British Airways to Resume Flights to Iraq

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British Airways (search) received permission Tuesday to resume flights to Iraq for the first time in more than 13 years, officials said.

The airline got the go-ahead from the U.S.-led administration in Iraq, the Coalition Provisional Authority (search), to start services to Basra (search), Iraq's second-largest city.

The airline said it plans to fly twice a week, via Kuwait, using a Boeing 777 (search) aircraft. British Airways and U.S. authorities will decide later when flights will resume.

"The security of our customers, staff and operation is absolutely paramount, and we will fly to Iraq only once we are confident that it is safe for us to do so," said BA safety and security director Geoff Want.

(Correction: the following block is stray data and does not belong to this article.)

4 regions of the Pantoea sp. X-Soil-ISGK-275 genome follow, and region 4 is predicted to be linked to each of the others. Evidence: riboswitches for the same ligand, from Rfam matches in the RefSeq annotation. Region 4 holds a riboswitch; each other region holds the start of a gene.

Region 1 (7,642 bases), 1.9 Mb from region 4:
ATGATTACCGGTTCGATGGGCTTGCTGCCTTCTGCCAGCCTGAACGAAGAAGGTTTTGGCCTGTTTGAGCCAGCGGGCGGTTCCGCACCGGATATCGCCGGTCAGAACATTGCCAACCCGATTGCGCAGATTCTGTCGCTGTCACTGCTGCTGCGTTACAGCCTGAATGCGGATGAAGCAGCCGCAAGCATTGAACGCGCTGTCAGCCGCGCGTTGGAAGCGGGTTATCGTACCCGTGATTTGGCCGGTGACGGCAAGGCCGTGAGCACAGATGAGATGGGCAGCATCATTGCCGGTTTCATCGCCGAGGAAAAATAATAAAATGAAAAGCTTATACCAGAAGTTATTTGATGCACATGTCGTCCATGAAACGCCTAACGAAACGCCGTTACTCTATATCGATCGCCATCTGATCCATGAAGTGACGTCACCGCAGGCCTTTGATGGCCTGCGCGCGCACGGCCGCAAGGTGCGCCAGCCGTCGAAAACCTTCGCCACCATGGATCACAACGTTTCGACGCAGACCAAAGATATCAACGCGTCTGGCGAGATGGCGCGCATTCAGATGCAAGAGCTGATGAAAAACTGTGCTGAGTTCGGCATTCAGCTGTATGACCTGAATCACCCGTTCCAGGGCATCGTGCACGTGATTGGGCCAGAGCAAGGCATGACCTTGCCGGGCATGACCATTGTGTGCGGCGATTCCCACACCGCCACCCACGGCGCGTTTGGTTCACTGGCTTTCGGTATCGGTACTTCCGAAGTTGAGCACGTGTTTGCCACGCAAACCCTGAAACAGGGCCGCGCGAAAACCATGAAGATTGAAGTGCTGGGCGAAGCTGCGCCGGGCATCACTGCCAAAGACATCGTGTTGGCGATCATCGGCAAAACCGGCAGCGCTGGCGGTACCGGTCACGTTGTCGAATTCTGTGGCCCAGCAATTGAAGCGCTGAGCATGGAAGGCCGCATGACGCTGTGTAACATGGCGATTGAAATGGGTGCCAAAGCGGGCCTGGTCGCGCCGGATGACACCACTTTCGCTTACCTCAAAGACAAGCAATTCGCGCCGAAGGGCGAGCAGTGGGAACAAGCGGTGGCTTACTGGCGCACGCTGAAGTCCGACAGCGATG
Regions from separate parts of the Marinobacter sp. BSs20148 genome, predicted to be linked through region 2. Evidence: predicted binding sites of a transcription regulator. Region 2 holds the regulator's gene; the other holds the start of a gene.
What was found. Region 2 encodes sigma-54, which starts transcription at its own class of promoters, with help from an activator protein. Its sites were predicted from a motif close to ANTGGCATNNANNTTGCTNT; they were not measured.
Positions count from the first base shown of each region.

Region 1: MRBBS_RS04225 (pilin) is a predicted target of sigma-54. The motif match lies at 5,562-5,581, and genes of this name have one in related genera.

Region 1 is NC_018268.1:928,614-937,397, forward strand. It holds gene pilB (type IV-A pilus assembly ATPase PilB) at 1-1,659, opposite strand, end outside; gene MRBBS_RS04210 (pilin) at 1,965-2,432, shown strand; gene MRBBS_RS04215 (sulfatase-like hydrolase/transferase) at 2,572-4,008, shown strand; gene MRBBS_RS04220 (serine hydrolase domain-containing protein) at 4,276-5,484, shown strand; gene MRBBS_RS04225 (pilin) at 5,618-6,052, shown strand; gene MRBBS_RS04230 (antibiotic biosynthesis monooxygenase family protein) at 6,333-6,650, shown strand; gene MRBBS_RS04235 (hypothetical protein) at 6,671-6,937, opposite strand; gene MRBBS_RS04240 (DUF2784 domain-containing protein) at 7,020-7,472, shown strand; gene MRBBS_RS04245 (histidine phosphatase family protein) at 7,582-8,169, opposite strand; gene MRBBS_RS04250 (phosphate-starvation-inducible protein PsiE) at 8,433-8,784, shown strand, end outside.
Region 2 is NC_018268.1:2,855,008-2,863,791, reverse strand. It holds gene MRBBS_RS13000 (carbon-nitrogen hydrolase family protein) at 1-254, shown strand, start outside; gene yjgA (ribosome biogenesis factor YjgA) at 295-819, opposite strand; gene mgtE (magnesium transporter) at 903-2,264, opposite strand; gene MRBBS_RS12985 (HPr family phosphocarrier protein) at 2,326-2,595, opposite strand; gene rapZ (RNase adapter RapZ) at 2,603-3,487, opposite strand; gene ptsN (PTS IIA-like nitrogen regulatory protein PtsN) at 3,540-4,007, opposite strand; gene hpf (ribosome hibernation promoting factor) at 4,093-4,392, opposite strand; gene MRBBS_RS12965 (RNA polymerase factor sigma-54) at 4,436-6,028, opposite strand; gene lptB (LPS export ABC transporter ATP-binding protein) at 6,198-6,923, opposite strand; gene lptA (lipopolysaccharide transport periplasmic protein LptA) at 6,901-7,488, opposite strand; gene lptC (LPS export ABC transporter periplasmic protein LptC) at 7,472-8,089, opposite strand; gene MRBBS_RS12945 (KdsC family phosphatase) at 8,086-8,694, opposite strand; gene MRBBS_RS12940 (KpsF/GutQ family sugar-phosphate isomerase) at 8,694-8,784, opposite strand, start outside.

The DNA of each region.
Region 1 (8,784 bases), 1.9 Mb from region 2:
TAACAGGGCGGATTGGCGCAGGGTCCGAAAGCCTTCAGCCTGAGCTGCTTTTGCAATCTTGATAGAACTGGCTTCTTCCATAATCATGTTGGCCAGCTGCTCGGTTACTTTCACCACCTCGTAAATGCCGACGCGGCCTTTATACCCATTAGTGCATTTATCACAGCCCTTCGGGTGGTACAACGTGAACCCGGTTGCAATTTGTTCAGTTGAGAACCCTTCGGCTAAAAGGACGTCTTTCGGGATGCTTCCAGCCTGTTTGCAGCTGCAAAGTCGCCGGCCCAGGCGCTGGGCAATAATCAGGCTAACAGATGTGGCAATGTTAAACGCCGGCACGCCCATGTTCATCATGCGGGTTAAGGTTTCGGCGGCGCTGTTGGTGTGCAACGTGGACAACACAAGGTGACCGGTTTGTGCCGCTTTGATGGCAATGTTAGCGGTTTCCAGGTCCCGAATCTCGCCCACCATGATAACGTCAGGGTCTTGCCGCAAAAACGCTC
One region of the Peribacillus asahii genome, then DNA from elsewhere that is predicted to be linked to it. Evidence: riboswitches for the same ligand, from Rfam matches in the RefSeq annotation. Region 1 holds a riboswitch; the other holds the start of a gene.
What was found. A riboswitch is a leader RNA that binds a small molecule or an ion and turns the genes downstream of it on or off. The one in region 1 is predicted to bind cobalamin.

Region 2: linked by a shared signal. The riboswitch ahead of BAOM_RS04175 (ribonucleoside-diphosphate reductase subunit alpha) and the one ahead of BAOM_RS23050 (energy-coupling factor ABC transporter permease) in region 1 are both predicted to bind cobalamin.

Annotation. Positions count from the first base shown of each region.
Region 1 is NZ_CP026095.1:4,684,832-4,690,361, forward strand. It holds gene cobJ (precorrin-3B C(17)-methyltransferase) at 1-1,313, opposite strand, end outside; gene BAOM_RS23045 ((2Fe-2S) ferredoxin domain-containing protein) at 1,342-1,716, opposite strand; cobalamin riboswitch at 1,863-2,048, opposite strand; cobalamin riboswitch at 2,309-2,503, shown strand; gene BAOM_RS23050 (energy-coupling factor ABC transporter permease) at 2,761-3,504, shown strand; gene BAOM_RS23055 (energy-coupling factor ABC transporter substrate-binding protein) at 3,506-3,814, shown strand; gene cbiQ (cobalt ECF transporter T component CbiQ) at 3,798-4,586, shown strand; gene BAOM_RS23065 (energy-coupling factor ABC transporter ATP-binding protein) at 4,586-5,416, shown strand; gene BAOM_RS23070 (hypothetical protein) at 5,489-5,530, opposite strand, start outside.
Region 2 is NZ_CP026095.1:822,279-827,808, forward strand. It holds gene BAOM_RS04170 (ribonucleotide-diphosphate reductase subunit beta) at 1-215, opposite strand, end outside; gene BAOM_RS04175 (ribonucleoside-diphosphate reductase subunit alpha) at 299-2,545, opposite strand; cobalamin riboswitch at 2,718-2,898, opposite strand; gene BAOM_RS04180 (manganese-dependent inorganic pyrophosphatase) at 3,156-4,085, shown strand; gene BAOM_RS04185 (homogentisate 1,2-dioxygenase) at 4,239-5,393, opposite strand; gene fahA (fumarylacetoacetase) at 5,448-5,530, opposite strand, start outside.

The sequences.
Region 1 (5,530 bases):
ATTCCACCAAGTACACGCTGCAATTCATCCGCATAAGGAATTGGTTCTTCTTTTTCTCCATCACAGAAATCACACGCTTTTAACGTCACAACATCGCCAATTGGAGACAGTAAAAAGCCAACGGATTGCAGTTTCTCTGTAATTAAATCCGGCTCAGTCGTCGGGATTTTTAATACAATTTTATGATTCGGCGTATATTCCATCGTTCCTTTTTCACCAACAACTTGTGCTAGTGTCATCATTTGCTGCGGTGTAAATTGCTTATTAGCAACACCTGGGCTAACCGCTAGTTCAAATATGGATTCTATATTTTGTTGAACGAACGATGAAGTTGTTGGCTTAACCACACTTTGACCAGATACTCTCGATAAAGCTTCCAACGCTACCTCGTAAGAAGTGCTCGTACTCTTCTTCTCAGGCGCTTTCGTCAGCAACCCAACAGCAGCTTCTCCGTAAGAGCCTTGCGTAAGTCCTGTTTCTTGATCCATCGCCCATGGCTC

Alan Burnett, the airline's regional director for the Middle East and Africa, said: "We are delighted that we have been given the go ahead to start services to Iraq. Our priority is to establish flights to Basra as soon as we can, but we continue to look at the possibility of starting flights to Baghdad in the future."

He predicted that resumed air service connecting Iraq with Europe will be vital to rebuilding Iraq and its economy.

In 1927, British Airways' predecessor, operating under the name Imperial Airways, began flights to Basra in southern Iraq. Two years later, flights began to Baghdad, the capital.

BA flights were suspended in March 1987 during the Iran-Iraq war. Flights resumed in November 1988, but were suspended again in February 1990.